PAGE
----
18 Nov

Trillion Dollar Learning – Learn all this at the earliest in life

Just finished reading “Trillion Dollar Coach”, a brilliant recount of the ways and ideas of Bill Campbell who coached the management teams at Silicon Valley companies like Google, Apple, Intuit etc. Numerous other businesses and their leaders benefited from his counsel and advice. At a Diwali party at his home in San Diego Krishna, who has been with Inuit for many years, lent the book to me.

One does not easily get interested in reading the biography of a person who is not famous. In this case the authors are more well-known than the subject. I was it reading casually till I reached page 15, and I quote. “But he made sure the team was communicating, that tensions and disagreements were brought to the surface and discussed, so that when the big decisions were made, everyone was on board, whether they agreed or not. We can say, without a doubt, that Bill Campbell was one of the people most integral to Google’s success.” I was curious to know how it was done. Nothing could stop me now from reading the book.

It is the story of an amazing person who started as a football coach and transitioned to a business executive and coach. His philosophy was to make people successful in life, not in just what they do. He was at his best in making groups of talented and ambitious individuals produce spectacular results.

Learning the difficult way

I found that luckily I followed some of the ideas and practices mentioned in the book as a manager and business leader. I learnt these over a period of time by observing others and realizing what worked best when one leads teams. It took a long time, the learning was by trial and error and incomplete. Blessed are those who got the opportunity to know, work with and be guided by a coach like Bill Campbell. Let me summarize what I learned from the book, for the benefit of young managers and leaders.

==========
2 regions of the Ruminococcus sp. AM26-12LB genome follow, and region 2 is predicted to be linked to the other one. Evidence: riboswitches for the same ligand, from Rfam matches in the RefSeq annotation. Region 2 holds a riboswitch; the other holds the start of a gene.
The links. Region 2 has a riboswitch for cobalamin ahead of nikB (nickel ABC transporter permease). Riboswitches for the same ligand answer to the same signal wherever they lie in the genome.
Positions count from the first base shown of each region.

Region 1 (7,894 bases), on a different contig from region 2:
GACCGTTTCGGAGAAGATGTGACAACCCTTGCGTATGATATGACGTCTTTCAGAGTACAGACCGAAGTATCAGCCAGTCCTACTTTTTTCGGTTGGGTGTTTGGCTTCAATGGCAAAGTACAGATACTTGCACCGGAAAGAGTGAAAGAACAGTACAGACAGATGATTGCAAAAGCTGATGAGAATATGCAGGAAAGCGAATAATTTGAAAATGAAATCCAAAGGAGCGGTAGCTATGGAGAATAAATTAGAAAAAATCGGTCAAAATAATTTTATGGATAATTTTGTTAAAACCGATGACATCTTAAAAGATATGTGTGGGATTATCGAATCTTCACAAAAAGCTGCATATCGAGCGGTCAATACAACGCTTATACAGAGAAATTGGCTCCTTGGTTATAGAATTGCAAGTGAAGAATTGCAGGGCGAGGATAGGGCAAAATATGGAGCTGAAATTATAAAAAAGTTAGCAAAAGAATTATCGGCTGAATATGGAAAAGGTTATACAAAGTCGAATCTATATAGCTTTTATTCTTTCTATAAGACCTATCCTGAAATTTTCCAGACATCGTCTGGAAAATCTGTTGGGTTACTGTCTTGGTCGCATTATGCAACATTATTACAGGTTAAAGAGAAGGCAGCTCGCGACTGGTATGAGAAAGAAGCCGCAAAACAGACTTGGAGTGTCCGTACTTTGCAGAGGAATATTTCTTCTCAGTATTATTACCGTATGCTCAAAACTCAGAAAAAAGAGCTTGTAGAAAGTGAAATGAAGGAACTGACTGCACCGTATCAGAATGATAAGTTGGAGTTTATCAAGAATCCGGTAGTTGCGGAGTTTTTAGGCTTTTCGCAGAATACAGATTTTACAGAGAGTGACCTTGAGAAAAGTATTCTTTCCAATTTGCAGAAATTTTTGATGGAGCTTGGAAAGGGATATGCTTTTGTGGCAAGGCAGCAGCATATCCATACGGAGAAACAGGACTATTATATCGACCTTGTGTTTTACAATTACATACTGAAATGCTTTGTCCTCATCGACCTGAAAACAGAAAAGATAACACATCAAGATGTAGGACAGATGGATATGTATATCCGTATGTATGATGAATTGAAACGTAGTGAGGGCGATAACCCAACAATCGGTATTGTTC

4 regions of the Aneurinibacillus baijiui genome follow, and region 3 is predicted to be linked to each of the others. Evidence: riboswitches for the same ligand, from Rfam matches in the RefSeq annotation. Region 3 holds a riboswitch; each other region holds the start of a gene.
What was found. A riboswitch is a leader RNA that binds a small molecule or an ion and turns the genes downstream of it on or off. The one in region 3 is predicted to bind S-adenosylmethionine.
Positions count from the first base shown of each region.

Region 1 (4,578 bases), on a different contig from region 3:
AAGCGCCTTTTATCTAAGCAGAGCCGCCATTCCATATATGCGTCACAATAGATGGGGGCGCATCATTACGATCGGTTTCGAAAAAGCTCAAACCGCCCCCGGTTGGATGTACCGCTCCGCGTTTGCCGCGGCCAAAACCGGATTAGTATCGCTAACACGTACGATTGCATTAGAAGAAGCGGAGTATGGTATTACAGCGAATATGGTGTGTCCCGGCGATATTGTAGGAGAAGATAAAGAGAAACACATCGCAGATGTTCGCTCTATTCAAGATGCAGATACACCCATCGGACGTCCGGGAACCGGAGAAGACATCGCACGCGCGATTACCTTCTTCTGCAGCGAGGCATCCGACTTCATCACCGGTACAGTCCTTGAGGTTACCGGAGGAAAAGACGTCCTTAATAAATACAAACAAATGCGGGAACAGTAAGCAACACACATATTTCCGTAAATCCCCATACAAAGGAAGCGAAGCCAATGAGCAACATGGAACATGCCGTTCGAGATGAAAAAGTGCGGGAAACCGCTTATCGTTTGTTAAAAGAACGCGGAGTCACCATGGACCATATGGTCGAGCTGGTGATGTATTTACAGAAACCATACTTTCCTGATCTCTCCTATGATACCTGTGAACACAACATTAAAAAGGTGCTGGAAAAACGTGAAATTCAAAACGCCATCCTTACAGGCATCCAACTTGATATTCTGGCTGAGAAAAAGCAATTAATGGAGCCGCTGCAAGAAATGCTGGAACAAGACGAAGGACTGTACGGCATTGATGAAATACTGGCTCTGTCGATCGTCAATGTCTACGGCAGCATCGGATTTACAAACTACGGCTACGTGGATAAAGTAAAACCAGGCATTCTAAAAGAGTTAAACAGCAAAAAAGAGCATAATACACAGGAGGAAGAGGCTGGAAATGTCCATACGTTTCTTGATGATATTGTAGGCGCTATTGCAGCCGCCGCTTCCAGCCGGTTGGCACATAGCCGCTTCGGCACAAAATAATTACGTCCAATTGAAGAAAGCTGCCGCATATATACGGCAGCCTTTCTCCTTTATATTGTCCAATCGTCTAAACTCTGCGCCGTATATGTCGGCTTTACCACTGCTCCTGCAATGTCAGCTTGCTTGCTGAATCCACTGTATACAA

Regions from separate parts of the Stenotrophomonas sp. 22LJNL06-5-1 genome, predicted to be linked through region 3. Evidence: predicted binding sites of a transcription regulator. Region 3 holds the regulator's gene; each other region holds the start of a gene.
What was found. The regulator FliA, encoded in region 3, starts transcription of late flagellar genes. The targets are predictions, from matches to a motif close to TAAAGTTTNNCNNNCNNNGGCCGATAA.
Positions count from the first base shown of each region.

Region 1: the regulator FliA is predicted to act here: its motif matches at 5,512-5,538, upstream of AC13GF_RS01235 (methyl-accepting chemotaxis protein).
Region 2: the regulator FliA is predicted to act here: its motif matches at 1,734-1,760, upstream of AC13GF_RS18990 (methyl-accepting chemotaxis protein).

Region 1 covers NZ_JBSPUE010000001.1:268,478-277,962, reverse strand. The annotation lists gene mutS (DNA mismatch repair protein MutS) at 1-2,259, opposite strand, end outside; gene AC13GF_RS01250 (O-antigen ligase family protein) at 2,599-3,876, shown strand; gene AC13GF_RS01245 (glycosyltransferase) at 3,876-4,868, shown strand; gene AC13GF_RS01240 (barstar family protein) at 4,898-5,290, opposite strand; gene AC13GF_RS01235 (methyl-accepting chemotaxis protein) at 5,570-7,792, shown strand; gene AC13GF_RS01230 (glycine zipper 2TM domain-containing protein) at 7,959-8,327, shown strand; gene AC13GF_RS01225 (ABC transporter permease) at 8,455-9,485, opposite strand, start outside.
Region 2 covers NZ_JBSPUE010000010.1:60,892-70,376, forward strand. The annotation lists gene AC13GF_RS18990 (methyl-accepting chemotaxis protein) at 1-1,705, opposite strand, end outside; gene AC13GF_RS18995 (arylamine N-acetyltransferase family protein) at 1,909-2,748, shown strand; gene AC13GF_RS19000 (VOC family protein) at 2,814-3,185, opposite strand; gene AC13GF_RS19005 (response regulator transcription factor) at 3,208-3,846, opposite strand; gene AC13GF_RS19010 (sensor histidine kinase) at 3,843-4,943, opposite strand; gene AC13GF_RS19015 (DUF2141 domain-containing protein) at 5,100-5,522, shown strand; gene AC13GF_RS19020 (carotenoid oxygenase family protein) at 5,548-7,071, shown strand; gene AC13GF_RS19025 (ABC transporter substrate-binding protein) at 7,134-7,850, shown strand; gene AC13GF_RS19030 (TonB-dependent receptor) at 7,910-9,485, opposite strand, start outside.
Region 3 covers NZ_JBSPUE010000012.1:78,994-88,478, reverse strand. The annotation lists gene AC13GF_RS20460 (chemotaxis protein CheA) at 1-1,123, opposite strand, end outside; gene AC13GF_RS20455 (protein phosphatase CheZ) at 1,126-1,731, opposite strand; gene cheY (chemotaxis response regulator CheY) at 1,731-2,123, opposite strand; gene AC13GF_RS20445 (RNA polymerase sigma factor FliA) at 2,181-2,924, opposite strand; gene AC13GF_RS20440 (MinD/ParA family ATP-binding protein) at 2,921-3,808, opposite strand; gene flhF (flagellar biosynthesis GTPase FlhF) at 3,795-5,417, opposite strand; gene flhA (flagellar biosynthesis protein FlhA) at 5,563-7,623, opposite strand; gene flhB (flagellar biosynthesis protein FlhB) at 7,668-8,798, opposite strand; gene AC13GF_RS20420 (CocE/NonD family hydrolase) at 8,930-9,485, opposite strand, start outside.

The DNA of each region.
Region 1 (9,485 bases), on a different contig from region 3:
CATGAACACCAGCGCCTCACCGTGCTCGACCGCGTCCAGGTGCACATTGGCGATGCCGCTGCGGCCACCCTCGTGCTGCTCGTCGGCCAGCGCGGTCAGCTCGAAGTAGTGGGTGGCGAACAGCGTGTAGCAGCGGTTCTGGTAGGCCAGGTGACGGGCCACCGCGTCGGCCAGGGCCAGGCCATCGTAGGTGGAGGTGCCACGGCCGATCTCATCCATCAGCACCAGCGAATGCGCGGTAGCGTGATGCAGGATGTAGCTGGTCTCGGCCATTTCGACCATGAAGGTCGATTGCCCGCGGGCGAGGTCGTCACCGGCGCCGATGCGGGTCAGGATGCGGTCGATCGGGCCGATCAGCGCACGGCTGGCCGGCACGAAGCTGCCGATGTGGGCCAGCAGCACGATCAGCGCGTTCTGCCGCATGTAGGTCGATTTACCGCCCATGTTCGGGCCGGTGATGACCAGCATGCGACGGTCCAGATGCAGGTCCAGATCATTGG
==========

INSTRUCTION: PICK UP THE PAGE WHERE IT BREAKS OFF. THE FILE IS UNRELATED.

It will be interesting to start with some practices that I followed, may not be with the needed intensity. Humility tops the list, followed by ethical behavior. Treat everyone with the respect irrespective of his or her position, wealth or vocation. Hug people when you meet them, even at work. You can love and care about everyone you deal with, more so your team and friends. Know them well, and engage with them about their families and aspirations. Help them excel and grow. Applaud them for their achievements, stand behind them if they make mistakes. Don’t dwell on negative situations – move on. Be coachable – willing to learn lifelong. Develop and nurture teams, encourage frank discussions in them. Do not criticize people in public. Keep their trust. Do not encourage or indulge in politics. Develop peer relationships. Work well with companies’ founders

And much more

Practices that I should have followed and accepted more include being decisive, not overemphasizing consensus. Tackle the biggest problem first. Take the boldest option. Seek feedback from peers. Observe people as you listen to them, and observe others too in a meeting. This will give you a better understanding of issues and communication gaps in the team. Hire people with a team-first attitude, not just for their individual skills and experience. Be direct in giving feedback. If the person trusts you, s/he will be grateful instead of taking offence. Manage and counsel aberrant geniuses, and fire them if they wreck teams. Consciously encourage diversity, help women in taking leadership roles. And surprisingly, strong language will be tolerated by people if it comes from a position of love.

It’s never too late

I celebrate that, being a conscious lifelong learner, I will be better person after having read this book.

The end of the book prods me to begin. “Your post-fifty years should be your most creative time. You have wisdom of experience and freedom to apply it where you want.”

I will recycle my active life. No longer will I describe my current status as retired. Even though I am no longer in a position to create significant business value myself using Bill Campbell’s concepts and practices, there is a lot I can still do using these. For example, I can help develop close-knit communities. I can do more for lifelong learning, for myself and for others.

Naturally, I will strive to connect better with you.

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